Do you ever get half-way through a craft/DIY/reno project and wonder why you ever started in the first place? I do, frequently. And I especially did when I decided to tile a table. Then, when it’s finished you realise it was all worth it, despite the mistakes. I know there will be some early summer sun and the tiled table will be a great addition to our garden.
I know a few people might be keen on trying this upcycle for themselves so I thought I’d share my ups and downs so you can learn from my triumphs and mistakes. Before I go further, a huge thank you and credit to Geneva van der Zeil who first shared this as an original project, and wrote both a detailed blog and shared video tutorials too. I wouldn’t even have thought to try this without her.
I’ve shared everything I’ve done over on my Instagram account, under “Tiled Table” highlights so you’ve got a bit more of a story/visual aid to help along but figured a blog post is also handy to refer back to so here goes.
For this project you will need:
–Outdoor paint and brushes
-Tile adhesive and tile grout, plus tools for tiling
-A piece of MDF (optional but highly recommended)
1) The Table
The idea of this project is to upcycle something you already have, rather than go and buy a table just to tile it. Geneva found the table she used for free, mine was an already existing one we’ve had for a couple of years outdoors. You’ll need to make sure your table is sturdy as once you add the weight of the adhesive, tiles and grout, it will be about twice the weight and collapse if it’s too rickety.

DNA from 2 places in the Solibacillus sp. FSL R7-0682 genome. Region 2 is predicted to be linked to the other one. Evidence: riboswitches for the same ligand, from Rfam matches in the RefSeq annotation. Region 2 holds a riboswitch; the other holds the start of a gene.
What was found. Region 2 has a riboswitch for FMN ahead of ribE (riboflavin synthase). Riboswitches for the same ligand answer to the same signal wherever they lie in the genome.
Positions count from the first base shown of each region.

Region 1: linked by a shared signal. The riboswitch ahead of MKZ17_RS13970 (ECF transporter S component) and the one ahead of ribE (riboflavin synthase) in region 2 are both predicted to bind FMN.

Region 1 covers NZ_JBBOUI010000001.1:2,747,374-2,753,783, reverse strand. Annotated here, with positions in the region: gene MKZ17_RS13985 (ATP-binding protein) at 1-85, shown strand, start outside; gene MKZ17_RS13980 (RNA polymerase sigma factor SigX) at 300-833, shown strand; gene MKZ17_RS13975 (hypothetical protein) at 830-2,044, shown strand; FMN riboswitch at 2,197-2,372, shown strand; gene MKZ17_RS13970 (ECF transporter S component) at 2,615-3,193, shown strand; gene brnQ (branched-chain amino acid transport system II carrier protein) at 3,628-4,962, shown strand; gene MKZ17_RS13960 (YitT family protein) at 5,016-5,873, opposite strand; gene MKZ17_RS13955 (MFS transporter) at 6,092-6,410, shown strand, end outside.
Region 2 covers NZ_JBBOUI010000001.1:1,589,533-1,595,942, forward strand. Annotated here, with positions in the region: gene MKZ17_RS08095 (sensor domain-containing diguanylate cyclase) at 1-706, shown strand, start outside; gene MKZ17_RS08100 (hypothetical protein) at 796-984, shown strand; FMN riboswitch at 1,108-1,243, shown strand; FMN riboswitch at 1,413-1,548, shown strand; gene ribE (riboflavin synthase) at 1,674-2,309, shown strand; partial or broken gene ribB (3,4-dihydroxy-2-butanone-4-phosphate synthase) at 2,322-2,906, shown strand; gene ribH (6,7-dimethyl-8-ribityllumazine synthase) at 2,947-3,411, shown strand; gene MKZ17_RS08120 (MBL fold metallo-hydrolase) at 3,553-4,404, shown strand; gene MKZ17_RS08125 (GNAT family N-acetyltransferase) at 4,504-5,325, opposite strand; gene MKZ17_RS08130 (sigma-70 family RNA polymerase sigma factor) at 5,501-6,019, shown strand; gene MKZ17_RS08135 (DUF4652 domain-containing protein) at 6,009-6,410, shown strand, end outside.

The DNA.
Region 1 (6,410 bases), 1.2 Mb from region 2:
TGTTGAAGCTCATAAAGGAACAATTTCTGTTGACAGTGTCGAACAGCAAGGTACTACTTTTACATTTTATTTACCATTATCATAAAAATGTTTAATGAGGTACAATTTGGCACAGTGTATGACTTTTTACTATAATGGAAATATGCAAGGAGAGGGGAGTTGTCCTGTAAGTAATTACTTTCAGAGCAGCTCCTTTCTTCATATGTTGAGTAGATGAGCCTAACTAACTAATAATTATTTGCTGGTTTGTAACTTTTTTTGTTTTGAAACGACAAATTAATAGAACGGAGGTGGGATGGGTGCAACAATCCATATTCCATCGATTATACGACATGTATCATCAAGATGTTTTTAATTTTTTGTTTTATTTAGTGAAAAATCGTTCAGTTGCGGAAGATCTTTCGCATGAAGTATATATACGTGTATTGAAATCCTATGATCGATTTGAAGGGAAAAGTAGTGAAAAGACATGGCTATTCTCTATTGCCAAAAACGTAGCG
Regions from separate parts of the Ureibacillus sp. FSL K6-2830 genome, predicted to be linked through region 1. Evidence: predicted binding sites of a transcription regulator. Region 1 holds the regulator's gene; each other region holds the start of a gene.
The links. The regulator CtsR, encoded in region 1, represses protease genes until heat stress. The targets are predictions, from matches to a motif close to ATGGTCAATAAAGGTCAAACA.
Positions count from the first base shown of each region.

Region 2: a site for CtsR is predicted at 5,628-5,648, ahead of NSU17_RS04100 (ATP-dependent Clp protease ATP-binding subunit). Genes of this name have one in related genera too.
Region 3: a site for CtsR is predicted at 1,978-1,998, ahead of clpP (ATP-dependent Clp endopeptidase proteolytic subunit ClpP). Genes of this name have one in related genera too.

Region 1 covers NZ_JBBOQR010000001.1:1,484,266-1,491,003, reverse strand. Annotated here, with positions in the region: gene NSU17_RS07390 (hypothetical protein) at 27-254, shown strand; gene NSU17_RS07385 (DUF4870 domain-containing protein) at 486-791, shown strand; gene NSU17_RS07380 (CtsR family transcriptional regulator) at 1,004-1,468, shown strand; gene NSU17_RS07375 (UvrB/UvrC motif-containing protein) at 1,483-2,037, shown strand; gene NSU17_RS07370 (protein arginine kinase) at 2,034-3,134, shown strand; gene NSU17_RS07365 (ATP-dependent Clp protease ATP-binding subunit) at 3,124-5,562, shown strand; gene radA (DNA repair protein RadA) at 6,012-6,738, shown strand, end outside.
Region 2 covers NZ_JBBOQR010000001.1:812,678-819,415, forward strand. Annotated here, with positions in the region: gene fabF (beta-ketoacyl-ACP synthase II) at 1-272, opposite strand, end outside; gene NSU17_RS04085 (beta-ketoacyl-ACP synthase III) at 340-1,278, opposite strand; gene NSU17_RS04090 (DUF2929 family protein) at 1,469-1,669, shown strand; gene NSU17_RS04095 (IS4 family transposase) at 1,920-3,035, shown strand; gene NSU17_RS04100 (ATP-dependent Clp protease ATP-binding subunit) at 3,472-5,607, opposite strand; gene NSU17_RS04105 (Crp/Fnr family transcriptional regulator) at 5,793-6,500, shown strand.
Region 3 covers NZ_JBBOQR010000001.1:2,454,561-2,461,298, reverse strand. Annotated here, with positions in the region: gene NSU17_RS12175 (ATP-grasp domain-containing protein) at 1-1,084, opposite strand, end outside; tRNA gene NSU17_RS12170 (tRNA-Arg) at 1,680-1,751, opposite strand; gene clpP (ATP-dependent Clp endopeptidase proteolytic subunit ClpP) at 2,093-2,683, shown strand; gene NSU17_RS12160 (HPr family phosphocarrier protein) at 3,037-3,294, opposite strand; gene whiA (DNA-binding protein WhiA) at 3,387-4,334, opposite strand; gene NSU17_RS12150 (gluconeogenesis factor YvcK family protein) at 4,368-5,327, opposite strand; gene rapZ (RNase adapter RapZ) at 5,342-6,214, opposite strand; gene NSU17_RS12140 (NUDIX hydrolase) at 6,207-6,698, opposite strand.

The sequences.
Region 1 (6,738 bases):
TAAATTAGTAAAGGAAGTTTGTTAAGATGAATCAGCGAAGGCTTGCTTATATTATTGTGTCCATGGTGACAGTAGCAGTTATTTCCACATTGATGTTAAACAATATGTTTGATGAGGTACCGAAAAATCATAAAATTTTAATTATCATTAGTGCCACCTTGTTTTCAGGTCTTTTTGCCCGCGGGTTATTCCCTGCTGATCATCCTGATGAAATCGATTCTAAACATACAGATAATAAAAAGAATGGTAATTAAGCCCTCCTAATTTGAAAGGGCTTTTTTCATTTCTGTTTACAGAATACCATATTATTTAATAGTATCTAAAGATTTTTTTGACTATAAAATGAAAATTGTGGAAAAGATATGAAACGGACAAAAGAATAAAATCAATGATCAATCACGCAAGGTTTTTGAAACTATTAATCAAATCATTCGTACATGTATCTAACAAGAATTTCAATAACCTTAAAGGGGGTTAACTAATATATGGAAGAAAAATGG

My table measured 60cm by 120cm which as luck would have it is the same size as the one Geneva was using so it meant I could closely follow her steps.
If your table already has a solid, flat surface you can tile directly on to it. Since mine was a slatted top, I asked Pete to fix a piece of MDF onto the top. You CAN tile onto a slatted surface but it may make the tile finish uneven.
Before he fitted the MDF I gave it a quick couple of coats of paint in Urban Slate so it looked like it was part of the table once he screwed it in place. One screw in each corner, and one in the middle of each longer edge.
2) The Tiles
If painting tiles isn’t your thing, by all means go out and buy some patterned ones. I just couldn’t justify the additional cost for a simple outdoor DIY project. I also really loved Geneva’s pattern and decided to use that as a guide.
The tiles are from Walls and Floors, in a white matt finish. Don’t get gloss tiles if you’re going to paint them as it will be much harder for the paint to stick. Now, think carefully about your measurements. If for example, one edge of your table is 60cm long, 6 x 100mm square tiles won’t work as you need to allow for tile spacers and grout in between. The tiles I used were 97mm square, which allowed for 3mm tile spacers so they sat exactly on the table top without needing any cutting. You could decide to go for bigger tiles, the choice is yours.
3) Painting the tiles
In hindsight, I think I would have been better to use a primer on the tiles rather than just paint straight on. I followed Geneva’s pattern, using a side plate to create my arc for the curved tiles and just marking a straight line for the others. Use a pencil to make your markings and it will just disappear when you paint over them.
For paint, I used some leftover Frenchic Al Fresco paint in Dusky Blush. Since I used this on so many projects and surfaces, and its never needed a primer, I thought it would be fine and I got two coats on to the 72 tiles. Then, I had a bit of a disaster when it rained heavily and our outdoor table cover had a big hole in it. When I came to add a sealer coat to the tiles, I discovered that most of them had puckered and the paint was just scraping off, needing to be re-done from the start. I don’t know if a primer would have made the difference in this scenario.